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Tim Stinchcombe's Synth Stuff

 

[Whilst I lumped this page in with the others under 'modifications', there are no modifications here, just some observations.]

Plan B M11 Evil Twin Bandpass filter

The M11 page at the EAR Group website contained a lot of typically exaggerated jargon to talk up the filter (the original website went down years ago, but the Wayback Machine still has copies of the page). Some of the more flowery expressions are fair enough, being as the terms are subjective, but some of those having a more technical meaning are at best misleading, if not just plainly erroneous—here's an extract, my emphasis:

Discrete Component Core

Utilizing an all-discrete core comprising twice the vactrols found in the mellifluous Model 12, the Evil Twin's open architecture takes advantage of circuit nodes which would be buried inside op-amps of conventional filters: a capacitance-coupled Twin Feedback path which engages an aggressive yet stable distortion mode not available anywhere but the 11. Brought into the circuit via a switch, the Twin Feedback generates timbres normally reserved for tube-based distortion units

In turn:
     - all-discrete core: I count five op amps in the audio path, two of which are in the filter core itself—this surely does not qualify it as 'all-discrete'
- circuit nodes which would be buried inside op-amps: the filter consists of a couple of JFET buffers, some fixed- and variable-gain op amp set-ups, and caps and resistors and some feedback paths—I see nothing that would readily identify itself as being an 'internal node' of an op amp to which this statement might apply
- Twin Feedback path: it is what this is which is the main purpose of this page.

On tracing out the circuit of the M11 its roots in the Buchla 291 are very evident—the filter core is pretty much a straight copy, with a handful of component value changes, and one extra component, empirically chosen to seemingly 'pep it up'. It is also plain to see that the above statement about the 'twin feedback path' is erroneous, as the 'single/twin' switch merely connects an attenuated amount of the input audio signal through to the main frequency controlling sub-circuit: it is tempting to call this 'feed forward', but even the use of that term may not be completely rigorous, as the signal concerned doesn't actually feed in directly again to the downstream version of the audio signal—however, feedback it most certainly isn't. At the time I thought that this being the case, it might be interesting to see if one could sensibly 'emulate' this feature of the circuit by external patching, and recently I have made just such an attempt.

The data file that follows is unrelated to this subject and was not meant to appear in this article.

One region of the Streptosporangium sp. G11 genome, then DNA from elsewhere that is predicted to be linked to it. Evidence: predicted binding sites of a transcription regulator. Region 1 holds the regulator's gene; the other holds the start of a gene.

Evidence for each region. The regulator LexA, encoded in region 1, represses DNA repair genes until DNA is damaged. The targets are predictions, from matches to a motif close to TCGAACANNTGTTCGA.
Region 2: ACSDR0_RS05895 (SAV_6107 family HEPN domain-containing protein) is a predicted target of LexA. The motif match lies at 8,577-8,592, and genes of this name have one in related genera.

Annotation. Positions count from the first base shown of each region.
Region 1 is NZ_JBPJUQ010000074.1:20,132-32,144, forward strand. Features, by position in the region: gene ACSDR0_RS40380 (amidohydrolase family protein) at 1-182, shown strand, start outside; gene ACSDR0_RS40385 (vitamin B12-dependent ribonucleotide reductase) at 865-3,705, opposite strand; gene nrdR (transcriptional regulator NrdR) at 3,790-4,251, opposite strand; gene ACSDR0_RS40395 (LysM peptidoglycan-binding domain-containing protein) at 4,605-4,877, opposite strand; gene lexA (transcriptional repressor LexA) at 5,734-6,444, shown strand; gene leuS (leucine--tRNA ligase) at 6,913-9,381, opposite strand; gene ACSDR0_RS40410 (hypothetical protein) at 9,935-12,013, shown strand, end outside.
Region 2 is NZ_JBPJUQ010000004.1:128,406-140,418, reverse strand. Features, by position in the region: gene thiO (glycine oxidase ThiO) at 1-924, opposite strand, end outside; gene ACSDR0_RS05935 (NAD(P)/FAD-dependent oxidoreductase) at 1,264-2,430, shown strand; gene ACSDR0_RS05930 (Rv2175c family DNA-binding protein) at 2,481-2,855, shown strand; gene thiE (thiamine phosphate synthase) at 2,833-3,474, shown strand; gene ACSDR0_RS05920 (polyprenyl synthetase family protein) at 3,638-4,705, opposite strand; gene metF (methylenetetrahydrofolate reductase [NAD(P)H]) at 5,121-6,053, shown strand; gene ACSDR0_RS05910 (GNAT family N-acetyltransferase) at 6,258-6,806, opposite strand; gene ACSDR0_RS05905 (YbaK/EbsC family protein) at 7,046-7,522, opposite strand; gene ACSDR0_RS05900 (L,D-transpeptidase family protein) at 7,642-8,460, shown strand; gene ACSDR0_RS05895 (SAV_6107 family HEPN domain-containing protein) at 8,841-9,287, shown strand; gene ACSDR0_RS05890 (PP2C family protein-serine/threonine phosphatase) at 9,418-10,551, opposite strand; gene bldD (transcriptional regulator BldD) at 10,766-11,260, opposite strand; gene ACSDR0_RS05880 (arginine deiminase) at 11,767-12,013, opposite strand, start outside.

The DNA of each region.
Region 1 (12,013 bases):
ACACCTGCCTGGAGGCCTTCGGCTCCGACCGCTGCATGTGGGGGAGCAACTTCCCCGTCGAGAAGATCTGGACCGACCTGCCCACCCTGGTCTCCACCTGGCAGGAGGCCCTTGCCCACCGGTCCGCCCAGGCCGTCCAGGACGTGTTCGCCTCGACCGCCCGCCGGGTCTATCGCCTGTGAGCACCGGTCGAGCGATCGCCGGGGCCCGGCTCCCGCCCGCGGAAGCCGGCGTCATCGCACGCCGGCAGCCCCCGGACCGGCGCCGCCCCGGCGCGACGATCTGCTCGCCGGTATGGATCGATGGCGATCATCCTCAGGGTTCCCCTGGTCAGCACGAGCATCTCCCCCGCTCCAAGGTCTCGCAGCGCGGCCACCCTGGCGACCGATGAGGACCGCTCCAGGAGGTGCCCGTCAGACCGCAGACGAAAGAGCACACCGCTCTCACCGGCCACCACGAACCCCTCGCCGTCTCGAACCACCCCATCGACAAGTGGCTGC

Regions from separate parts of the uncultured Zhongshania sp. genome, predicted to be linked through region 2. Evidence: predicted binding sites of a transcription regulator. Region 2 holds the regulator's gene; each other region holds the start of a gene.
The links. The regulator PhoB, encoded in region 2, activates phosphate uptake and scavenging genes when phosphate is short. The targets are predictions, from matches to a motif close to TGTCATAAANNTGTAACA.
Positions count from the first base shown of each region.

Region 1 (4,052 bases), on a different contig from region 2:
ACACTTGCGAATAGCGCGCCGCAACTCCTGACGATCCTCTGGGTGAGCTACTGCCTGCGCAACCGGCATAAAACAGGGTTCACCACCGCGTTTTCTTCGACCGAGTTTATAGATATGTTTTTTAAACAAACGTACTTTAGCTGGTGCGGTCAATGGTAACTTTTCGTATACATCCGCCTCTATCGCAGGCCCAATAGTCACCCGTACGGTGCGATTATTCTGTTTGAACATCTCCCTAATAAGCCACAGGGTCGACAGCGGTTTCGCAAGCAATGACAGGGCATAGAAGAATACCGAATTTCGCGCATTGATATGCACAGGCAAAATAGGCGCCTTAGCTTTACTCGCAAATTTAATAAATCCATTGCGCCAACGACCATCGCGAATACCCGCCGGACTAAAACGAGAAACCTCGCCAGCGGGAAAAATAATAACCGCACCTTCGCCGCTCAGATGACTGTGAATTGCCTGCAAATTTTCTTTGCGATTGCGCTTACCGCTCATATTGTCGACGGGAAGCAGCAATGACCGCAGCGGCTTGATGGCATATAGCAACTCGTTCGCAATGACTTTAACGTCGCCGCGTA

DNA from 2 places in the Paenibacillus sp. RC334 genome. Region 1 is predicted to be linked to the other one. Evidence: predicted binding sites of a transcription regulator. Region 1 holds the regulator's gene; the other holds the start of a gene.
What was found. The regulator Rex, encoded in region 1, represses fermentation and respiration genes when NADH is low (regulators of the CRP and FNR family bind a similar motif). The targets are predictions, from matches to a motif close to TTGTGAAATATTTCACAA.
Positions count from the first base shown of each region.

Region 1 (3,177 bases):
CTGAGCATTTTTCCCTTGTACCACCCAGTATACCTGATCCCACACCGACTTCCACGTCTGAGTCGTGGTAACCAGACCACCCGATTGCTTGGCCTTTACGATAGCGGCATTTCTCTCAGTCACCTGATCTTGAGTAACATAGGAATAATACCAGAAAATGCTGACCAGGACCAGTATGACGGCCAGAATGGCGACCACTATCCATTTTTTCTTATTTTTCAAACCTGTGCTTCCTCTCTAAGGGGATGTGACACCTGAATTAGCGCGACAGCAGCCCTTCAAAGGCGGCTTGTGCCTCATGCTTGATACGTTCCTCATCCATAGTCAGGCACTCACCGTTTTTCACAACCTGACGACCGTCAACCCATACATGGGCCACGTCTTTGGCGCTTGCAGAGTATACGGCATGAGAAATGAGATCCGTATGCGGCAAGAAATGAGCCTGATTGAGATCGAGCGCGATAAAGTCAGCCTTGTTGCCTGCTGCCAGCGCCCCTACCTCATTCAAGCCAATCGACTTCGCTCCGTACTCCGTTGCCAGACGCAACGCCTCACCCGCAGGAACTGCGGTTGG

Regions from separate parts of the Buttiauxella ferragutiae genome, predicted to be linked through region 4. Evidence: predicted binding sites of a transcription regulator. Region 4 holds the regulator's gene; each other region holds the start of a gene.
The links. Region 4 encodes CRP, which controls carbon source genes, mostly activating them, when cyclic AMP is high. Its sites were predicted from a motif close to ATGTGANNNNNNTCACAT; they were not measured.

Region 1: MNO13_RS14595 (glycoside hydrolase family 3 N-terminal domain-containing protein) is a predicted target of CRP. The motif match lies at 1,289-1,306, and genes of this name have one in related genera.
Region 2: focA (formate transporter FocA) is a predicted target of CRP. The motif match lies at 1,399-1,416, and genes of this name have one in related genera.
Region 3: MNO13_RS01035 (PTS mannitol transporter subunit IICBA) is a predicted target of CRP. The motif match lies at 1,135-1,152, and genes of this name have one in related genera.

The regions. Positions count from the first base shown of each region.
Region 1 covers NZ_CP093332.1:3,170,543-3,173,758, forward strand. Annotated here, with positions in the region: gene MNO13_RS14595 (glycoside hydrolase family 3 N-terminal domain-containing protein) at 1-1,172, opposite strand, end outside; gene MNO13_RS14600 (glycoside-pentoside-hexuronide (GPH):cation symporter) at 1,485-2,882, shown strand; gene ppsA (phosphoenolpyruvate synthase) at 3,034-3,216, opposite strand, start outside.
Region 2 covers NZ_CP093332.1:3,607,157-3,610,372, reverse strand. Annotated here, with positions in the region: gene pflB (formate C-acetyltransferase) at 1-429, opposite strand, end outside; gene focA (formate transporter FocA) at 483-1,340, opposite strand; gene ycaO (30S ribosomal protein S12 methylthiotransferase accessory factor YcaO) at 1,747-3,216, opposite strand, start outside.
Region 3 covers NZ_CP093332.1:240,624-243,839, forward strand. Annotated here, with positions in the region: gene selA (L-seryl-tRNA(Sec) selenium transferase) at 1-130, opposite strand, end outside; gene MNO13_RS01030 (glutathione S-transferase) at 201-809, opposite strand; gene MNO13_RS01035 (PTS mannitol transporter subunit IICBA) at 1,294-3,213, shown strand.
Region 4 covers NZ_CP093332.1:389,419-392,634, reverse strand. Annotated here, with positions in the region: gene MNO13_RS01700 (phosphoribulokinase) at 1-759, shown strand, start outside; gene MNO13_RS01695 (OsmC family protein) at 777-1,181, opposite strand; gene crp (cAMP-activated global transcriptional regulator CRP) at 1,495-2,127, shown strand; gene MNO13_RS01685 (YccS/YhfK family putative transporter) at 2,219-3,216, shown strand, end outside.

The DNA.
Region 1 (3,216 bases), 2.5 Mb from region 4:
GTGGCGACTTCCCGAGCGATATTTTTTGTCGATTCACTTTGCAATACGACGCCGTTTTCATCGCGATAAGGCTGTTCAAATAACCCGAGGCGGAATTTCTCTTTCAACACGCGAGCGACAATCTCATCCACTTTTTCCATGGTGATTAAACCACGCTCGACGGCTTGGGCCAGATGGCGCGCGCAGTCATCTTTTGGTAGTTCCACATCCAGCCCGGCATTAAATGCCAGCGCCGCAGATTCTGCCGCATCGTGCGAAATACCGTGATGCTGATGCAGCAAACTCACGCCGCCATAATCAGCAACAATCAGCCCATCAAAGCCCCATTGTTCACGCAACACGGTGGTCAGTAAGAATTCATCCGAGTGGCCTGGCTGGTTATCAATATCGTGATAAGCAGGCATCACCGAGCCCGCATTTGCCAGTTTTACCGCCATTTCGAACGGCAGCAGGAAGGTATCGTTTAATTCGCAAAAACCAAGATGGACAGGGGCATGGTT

Simple calculation showed that when the 'level' pot is set at max and the switch is at 'twin', the input audio signal is attenuated by about ×0.25 ≡ −12dB at the point where it enters the frequency CV circuit; furthermore there is a capacitor in the path, giving a highpass effect with a 3dB frequency of about 25Hz, so any input signals in my attempt (which was not going to incorporate such a capacitor) ought to be significantly above this frequency in order to not fall foul of unwanted attenuation. Signals input at the 'FM in' input are subjected to a small gain in the CV circuit (when the associated pot is set to maximum), and so the attenuation of any external signal would need to be in the region of ×0.17 to replicate the full internal attenuation. (All of these figures were double-checked via SPICE simulation.)